Vernon God Little (2003)
Written by D.B.C. Pierre
Vernon Little is a teenager living in the nowhere town of Martirio, Texas. After a life of mundanity, one day his friend Jesus up and shoots 18 of their classmates and then kills himself. Without anyone to heap their collective anger and rage on due to the suicide, suspicious immediately turn to Vernon. Everyone becomes convinced he must have known Jesus had this planned and therefore his hands are covered in blood. A reporter rolls into town who is named Eulalio Ledesma (Lally for short), and he claims to work for CNN with a promise he will help clear Vernon’s name. This is just the beginning of the foul-mouthed teen’s manipulations, and Vernon quickly learns everyone is out to claim their own piece of him. Events begin to spiral out of control, and Vernon is confronted with the fact life as he knew it is effectively over.
Vernon God Little is a foul-mouthed tome filled with righteous indignation. D.B.C. Pierre is the pen name of Australian-born author Peter Findlay who was raised in Mexico and currently lives in Ireland. His time in Mexico definitely informs his portrayal of the Maritrio and Vernon’s subsequent crossing into Mexico during his escape. He is also a keen student of language as the novel’s bedrock is his masterful touches with Vernon’s first-person narration. There is intentionally little character development which leads to the story’s cyclical finale, but each and every character sounds authentic and genuine to their economic and social positions in American society.
The most striking aspect of the story is how quickly the town affixes itself to the fame that comes its way in the wake of the school shooting. There is a brief period of mourning which becomes a constant hate-on for Vernon and a gleeful celebration of the media attention Martirio receives. Much is made about the economic opportunities the media circus will bring, and when things appear to not be headed towards the conclusion the media anticipates, the townspeople become angry that Vernon is not playing along with the conventional narrative. Vernon’s mother is mainly caught up in the possibilities of the outside world and escape from this town. She strikes up a relationship with Lally who is most certainly using her for a place to sleep and for sex until a better opportunity arises. Her relationship with Vernon is the most interesting in the book because of the numerous complications. They have a deeper understanding of each other than anyone else in the book, and so their scenes together are tense and awkward.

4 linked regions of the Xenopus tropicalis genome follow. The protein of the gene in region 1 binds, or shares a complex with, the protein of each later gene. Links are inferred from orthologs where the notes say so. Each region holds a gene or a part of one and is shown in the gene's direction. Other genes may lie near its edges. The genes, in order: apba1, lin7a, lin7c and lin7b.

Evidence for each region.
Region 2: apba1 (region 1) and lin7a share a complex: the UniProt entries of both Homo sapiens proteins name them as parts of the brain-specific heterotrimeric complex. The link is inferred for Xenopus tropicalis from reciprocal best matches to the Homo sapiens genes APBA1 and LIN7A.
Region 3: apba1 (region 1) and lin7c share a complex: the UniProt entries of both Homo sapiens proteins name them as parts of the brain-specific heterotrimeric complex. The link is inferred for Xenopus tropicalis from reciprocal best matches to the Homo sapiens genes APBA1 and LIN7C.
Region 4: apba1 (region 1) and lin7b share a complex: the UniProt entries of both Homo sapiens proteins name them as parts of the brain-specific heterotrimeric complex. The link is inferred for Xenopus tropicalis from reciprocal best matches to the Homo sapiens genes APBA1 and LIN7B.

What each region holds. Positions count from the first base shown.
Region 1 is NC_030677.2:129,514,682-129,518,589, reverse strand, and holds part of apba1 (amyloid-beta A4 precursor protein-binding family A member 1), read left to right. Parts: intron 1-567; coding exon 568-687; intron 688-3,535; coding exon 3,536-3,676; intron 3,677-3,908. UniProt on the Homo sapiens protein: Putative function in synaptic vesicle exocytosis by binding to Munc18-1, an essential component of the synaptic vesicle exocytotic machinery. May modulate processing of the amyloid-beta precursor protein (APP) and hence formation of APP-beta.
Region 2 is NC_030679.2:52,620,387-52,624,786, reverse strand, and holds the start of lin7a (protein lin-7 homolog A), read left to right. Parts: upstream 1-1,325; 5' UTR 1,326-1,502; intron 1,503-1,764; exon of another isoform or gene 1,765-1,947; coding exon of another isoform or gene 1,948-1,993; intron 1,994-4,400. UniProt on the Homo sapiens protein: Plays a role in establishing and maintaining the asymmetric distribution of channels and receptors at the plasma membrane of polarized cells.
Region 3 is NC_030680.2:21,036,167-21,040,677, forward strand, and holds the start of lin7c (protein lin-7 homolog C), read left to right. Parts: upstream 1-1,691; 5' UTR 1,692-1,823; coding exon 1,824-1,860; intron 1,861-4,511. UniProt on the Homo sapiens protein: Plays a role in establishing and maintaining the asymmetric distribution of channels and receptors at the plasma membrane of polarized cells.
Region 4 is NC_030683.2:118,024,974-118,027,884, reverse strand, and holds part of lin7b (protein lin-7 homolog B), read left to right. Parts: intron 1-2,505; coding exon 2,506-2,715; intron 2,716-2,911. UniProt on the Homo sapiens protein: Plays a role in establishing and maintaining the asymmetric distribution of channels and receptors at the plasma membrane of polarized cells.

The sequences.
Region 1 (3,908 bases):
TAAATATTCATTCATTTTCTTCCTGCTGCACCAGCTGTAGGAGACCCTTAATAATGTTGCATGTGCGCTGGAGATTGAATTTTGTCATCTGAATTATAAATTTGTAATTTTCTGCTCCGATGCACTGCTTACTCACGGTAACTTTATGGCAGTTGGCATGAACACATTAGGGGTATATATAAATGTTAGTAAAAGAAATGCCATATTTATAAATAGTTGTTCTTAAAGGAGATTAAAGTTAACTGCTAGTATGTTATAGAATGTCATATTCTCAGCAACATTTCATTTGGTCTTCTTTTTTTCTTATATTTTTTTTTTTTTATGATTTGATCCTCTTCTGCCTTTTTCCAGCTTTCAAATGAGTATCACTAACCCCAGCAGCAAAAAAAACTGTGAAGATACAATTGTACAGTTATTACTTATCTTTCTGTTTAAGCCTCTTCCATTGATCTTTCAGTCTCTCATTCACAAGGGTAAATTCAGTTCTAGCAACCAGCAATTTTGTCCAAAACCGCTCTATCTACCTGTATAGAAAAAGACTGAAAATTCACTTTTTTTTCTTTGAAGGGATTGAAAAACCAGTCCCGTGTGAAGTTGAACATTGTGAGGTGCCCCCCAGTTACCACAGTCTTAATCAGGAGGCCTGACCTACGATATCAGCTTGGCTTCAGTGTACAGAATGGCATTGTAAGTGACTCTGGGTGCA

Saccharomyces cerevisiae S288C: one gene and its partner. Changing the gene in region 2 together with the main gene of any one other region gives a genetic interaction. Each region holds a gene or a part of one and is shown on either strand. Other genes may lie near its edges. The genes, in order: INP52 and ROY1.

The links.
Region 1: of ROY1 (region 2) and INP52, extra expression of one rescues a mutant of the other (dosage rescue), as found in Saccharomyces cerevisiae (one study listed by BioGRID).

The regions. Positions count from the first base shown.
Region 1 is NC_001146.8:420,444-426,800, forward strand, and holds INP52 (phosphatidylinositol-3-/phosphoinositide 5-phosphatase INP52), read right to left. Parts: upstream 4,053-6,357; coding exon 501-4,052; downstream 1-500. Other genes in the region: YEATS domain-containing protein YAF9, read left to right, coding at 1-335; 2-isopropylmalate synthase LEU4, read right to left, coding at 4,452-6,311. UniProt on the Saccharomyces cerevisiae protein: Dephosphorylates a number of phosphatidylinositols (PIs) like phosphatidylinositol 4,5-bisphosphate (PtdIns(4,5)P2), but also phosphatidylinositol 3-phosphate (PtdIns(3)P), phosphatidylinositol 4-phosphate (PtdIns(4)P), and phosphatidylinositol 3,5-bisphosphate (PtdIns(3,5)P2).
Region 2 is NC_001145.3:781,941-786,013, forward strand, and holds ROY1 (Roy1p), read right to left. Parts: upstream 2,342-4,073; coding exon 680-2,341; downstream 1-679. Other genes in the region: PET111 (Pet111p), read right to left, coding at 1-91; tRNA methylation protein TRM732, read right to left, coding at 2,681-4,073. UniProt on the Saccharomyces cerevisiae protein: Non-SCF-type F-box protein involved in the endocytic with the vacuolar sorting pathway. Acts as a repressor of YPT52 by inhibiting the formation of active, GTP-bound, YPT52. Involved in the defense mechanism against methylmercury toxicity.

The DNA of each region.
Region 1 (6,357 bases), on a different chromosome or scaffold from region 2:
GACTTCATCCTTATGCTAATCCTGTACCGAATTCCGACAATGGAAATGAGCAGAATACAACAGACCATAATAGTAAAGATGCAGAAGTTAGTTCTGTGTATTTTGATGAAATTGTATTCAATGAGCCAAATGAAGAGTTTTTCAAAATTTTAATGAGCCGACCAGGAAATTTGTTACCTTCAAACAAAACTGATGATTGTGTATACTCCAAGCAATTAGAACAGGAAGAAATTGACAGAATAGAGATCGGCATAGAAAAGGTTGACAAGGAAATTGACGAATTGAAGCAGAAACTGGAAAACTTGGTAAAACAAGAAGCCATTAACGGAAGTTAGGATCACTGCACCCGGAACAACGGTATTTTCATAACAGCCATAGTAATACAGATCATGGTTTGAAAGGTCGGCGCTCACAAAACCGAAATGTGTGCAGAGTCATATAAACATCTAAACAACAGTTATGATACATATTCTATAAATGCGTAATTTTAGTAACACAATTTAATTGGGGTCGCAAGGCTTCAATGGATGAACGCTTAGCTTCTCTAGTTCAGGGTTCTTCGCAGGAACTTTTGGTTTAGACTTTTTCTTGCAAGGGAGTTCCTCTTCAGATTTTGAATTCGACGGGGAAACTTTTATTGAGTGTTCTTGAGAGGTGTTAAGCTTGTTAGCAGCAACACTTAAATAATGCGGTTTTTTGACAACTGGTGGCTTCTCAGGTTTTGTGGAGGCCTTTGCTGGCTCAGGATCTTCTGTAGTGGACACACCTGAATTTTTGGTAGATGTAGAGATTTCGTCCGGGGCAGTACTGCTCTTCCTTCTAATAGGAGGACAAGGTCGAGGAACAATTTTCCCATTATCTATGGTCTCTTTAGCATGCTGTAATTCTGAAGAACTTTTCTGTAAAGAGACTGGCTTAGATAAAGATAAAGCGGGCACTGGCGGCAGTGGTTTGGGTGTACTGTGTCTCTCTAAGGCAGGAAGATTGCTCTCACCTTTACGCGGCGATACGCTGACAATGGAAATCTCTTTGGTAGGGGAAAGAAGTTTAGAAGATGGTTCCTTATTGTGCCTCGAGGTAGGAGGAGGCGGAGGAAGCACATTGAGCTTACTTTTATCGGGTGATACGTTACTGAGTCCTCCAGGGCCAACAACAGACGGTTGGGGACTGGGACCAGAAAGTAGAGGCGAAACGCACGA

Pierre does a smart job of obscuring the details of the shooting. The opening has Vernon already in custody a day or two later and being questioned. It’s not until the final chapters that we learn what actually transpired in the school that tragic day. Keeping this from the reader’s knowledge allows Vernon to be seen as an unreliable narrator and his primary character presents him as a rather nasty, crude person, yet not necessarily capable of this level of violence. Joyce Carol Oates referred to Vernon as “Holden Caulfield but on methamphetamines” which is a very apt description.
The novel’s main ire is pointed at the hypocritical and buffoonish adults. Every institution from high schools to law enforcement, local government to the media are the focus of ridicule. It never plays as mindless raging because we have such a flawed character making commentary on them. In many instances, Vernon just sort of allows himself to be pushed through the system with no real effort to fight back. His passivity is normalized in his world, this is just what you do when authority comes down on you.
Vernon God Little is a very relevant novel for our current times. Sadly, little has changed on the school shooting issue since 2003 and in fact has just seemed to have gotten worse. Pierre isn’t pushing a particular political agenda of gun control or mental health. There isn’t a real effort to explain what happened, instead to understand the effect these chaotic tragedies have on communities and how people are exploited by entities in the wake.